Students at the University of California Santa Cruz disrupted Marine recruitment at a campus job fair on October 18. The protest was organized by Students Against War. A "queer kiss-in" protesting the military’s don’t-ask-don’t-tell policy effectively blocked the Marines’ access to the students at the fair. It was the first return of recruiters to UCSC since students kicked them off campus in April.
Archive for October, 2005
Over 100 organizations have sent a letter to Secretary of Defense Donald Rumsfeld calling for the dismantling of a controversial Pentagon database that collects information on high school students. The coalition, a mix of civil liberties,
religious, anti-war and parent groups, says that the Joint Advertising and
Marketing Research Studies (JAMRS) Recruitment Database is a violation of the 1974 Privacy Act.
The "Dump the Database Coalition," as the groups are known, are also concerned about the broad scope of information collected, the lack of proper notice to the public, and the fact that parties who provided the information are not warned of the military recruiting purpose.
According to a press release from the Bill of Rights Defense Committee (a member of the coalition):
The sources of information for the DOD database include the High School Master File and the College Students Files, which are compiled for purposes that are unrelated to an interest in military service or recruitment. The High School Master File is created from information provided by state motor vehicle departments, and the commercial brokers American Student List and Student Marketing Group.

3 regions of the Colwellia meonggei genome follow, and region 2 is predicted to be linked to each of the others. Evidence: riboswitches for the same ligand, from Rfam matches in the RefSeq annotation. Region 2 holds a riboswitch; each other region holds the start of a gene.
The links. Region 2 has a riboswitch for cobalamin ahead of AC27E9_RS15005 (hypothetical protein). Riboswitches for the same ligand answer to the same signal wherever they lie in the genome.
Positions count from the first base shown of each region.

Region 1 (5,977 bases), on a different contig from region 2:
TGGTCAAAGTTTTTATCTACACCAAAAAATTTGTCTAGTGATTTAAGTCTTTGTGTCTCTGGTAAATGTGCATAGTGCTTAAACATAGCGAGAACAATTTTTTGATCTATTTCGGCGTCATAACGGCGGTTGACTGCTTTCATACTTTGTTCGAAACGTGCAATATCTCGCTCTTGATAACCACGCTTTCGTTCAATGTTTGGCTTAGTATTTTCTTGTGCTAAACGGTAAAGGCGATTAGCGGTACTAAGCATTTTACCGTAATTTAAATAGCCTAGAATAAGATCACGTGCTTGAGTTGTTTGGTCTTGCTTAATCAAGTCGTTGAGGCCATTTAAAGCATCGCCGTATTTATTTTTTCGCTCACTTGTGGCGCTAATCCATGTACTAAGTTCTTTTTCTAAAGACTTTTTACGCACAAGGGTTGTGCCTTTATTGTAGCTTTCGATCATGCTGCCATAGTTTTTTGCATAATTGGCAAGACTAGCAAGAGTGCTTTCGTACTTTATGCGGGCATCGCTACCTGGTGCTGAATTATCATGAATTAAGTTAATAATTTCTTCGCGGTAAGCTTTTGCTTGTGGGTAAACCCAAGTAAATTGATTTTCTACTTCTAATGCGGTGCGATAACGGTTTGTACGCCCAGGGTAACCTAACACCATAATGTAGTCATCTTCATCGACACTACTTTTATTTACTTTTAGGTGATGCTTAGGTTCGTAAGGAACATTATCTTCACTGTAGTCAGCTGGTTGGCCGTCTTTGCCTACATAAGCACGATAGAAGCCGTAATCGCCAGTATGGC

American Student List sells databases of children’s names in grades K-12 overlaid with data on sex, age, whether they own a telephone, income, religion, and their race or ethnicity. This information is often obtained from surveys that are administered while children are at school, under the pretense of education-related purposes.
And the New Standard News reports that "opponents of the data collection are alarmed that the
Pentagon has yet to make opt-out forms available on its website." But community groups have stepped into the breach – Leave My Child Alone has created its own opt-out form, and an estimated 34,000
people have downloaded it.
While the Pentagon has been compiling information for the database since 2002, it only came to the public eye in June, after the Pentagon
announced it was buying information about high school and college
students between the ages of sixteen and eighteen. The information is
being compiled by BeNow, Inc, under a $343 million contract with a
Massachusetts company, Mullen Advertising, according to the Boston Business Journal. Since subcontracting with Mullen, BeNow has been acquired by Equifax, one of the "big three" credit reporting agencies that compile a wide range of personal and financial data.
There appears to be some slush in the $343 million JAMRS budget; the Washington Post reports that Mullen spent $443,000 for student data from American Student List LLC, and that other costs "include five employees to purchase and manage the data and provide
reports and recruiting leads to the services, at a cost to the Pentagon